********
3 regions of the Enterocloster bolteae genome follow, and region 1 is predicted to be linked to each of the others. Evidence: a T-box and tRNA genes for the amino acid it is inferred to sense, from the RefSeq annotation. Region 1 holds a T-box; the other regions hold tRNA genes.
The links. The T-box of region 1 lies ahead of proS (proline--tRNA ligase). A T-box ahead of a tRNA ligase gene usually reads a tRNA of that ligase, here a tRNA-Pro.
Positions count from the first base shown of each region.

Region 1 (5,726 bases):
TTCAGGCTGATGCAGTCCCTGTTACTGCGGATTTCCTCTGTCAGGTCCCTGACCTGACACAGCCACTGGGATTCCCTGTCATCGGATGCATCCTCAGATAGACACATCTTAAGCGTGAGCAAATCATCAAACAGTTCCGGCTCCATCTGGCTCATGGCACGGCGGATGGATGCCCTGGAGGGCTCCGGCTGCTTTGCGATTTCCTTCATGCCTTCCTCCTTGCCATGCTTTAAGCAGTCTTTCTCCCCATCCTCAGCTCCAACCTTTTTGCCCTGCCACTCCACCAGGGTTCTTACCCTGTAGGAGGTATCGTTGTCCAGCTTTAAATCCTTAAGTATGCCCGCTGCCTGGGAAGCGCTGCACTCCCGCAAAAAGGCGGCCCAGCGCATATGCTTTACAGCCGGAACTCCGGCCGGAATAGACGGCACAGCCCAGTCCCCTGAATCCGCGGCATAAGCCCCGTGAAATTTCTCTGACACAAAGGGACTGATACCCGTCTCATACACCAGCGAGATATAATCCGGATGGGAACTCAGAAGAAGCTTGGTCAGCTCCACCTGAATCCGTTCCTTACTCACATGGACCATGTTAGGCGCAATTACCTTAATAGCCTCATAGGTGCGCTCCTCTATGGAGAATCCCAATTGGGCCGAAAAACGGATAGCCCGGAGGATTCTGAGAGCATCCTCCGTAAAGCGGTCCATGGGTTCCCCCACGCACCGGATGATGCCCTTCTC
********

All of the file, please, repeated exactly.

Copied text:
3 regions of the Enterocloster bolteae genome follow, and region 1 is predicted to be linked to each of the others. Evidence: a T-box and tRNA genes for the amino acid it is inferred to sense, from the RefSeq annotation. Region 1 holds a T-box; the other regions hold tRNA genes.
The links. The T-box of region 1 lies ahead of proS (proline--tRNA ligase). A T-box ahead of a tRNA ligase gene usually reads a tRNA of that ligase, here a tRNA-Pro.
Positions count from the first base shown of each region.

Region 1 (5,726 bases):
TTCAGGCTGATGCAGTCCCTGTTACTGCGGATTTCCTCTGTCAGGTCCCTGACCTGACACAGCCACTGGGATTCCCTGTCATCGGATGCATCCTCAGATAGACACATCTTAAGCGTGAGCAAATCATCAAACAGTTCCGGCTCCATCTGGCTCATGGCACGGCGGATGGATGCCCTGGAGGGCTCCGGCTGCTTTGCGATTTCCTTCATGCCTTCCTCCTTGCCATGCTTTAAGCAGTCTTTCTCCCCATCCTCAGCTCCAACCTTTTTGCCCTGCCACTCCACCAGGGTTCTTACCCTGTAGGAGGTATCGTTGTCCAGCTTTAAATCCTTAAGTATGCCCGCTGCCTGGGAAGCGCTGCACTCCCGCAAAAAGGCGGCCCAGCGCATATGCTTTACAGCCGGAACTCCGGCCGGAATAGACGGCACAGCCCAGTCCCCTGAATCCGCGGCATAAGCCCCGTGAAATTTCTCTGACACAAAGGGACTGATACCCGTCTCATACACCAGCGAGATATAATCCGGATGGGAACTCAGAAGAAGCTTGGTCAGCTCCACCTGAATCCGTTCCTTACTCACATGGACCATGTTAGGCGCAATTACCTTAATAGCCTCATAGGTGCGCTCCTCTATGGAGAATCCCAATTGGGCCGAAAAACGGATAGCCCGGAGGATTCTGAGAGCATCCTCCGTAAAGCGGTCCATGGGTTCCCCCACGCACCGGATGATGCCCTTCTC